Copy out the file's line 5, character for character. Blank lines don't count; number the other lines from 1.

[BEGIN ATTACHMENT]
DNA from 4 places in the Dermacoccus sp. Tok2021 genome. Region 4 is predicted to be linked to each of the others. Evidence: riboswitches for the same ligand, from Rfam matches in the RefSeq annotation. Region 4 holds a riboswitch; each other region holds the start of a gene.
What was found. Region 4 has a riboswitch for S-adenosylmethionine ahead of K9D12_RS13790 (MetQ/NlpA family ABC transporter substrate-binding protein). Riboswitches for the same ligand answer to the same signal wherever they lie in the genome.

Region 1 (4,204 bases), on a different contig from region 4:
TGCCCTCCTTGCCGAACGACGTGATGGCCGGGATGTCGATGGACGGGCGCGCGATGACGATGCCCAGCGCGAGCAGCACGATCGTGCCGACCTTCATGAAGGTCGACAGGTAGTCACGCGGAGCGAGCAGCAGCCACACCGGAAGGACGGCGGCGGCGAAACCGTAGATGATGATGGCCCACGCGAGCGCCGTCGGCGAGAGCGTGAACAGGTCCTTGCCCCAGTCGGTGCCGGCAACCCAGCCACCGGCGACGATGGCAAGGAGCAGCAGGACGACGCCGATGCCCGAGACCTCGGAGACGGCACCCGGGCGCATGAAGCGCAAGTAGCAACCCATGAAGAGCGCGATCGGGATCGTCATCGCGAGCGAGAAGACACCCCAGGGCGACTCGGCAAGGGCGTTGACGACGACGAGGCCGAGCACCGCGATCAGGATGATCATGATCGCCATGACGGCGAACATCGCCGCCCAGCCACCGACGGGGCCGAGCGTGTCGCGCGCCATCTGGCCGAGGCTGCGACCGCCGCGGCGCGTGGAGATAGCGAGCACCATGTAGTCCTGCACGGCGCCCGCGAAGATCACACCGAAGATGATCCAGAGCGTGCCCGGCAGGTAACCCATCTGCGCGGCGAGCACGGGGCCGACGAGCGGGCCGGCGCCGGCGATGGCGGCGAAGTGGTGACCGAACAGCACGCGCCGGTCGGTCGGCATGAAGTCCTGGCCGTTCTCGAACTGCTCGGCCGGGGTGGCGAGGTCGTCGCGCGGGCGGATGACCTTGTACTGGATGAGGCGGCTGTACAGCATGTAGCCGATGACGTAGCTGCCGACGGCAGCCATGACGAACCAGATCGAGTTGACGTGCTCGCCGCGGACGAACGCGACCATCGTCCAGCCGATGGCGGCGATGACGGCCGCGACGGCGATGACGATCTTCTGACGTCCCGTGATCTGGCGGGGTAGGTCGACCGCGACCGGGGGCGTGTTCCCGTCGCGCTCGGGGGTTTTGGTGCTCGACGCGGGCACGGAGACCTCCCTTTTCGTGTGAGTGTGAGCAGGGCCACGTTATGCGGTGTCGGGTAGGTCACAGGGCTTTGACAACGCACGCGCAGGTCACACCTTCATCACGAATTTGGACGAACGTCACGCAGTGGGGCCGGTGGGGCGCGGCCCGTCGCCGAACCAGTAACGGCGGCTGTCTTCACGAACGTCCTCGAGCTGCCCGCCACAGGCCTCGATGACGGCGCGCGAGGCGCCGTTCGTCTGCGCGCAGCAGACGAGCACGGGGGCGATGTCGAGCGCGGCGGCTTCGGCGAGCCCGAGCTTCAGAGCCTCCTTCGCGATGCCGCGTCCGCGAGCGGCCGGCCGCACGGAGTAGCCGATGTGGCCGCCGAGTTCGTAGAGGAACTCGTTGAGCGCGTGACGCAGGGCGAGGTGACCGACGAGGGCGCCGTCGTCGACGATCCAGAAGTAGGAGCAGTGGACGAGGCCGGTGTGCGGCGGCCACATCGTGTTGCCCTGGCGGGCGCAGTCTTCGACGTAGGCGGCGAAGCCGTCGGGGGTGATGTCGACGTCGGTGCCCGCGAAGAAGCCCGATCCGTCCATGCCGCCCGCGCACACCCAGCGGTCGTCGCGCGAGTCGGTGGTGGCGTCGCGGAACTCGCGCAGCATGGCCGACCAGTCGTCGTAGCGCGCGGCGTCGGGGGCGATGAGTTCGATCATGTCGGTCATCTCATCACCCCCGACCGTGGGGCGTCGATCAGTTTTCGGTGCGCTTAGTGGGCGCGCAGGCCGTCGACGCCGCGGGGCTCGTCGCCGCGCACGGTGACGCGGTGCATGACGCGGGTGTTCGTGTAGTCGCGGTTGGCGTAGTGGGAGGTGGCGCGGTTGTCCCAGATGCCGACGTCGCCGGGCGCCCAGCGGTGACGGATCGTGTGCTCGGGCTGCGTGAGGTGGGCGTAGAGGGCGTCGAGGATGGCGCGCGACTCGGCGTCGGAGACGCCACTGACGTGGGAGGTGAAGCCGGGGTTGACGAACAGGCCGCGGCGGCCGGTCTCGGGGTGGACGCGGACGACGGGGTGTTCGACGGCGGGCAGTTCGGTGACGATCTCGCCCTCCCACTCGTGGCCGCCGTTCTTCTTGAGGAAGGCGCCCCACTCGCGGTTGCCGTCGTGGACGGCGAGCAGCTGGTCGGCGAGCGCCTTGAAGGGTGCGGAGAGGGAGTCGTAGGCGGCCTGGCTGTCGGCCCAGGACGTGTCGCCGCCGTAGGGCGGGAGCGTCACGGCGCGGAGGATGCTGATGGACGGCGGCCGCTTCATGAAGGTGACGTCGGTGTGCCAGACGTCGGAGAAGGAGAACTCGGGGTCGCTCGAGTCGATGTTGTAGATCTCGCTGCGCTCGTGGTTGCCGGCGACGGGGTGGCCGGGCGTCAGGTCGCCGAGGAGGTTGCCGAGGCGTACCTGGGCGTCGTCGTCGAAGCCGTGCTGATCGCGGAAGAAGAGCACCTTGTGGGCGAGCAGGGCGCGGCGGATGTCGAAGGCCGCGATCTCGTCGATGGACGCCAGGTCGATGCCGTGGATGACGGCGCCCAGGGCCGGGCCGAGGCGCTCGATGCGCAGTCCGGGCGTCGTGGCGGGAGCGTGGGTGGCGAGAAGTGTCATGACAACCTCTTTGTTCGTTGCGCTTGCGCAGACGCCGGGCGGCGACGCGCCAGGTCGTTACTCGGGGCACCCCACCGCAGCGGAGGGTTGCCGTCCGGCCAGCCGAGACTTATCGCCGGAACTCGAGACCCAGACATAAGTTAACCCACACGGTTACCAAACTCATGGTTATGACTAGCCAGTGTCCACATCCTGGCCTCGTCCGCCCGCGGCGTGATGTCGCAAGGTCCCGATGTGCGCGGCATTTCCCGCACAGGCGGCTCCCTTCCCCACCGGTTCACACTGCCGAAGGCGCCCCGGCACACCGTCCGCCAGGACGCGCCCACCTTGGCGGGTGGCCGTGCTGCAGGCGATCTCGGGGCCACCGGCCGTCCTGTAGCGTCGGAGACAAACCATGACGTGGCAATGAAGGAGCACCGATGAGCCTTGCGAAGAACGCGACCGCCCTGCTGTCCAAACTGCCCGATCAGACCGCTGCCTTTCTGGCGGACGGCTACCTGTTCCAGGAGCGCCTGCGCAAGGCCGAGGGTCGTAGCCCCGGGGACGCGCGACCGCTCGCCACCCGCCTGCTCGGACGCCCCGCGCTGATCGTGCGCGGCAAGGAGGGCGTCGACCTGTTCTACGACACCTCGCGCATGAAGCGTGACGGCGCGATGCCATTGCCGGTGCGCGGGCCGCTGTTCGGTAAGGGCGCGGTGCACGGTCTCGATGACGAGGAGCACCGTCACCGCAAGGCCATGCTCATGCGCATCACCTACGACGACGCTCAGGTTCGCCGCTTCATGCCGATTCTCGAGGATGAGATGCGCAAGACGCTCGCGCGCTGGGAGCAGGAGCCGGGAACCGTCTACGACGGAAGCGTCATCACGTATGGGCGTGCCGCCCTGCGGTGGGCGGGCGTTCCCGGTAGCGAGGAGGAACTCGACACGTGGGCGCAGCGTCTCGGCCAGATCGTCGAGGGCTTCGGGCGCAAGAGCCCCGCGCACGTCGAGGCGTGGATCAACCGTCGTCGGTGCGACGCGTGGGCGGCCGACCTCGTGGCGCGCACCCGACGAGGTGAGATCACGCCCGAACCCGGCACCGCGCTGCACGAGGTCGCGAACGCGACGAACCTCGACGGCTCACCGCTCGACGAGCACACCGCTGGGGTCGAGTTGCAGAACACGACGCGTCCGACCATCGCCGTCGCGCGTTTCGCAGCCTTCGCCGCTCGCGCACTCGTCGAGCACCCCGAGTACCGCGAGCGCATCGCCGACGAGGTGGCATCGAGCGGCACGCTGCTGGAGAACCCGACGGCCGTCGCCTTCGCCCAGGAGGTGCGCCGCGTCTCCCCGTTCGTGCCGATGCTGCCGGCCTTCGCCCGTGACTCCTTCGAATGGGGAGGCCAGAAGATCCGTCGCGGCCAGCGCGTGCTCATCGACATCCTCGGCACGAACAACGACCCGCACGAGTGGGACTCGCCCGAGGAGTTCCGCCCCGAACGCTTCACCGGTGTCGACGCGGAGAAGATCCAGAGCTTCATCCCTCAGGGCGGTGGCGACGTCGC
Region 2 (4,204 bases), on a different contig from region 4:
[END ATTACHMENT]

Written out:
Region 2 (4,204 bases), on a different contig from region 4: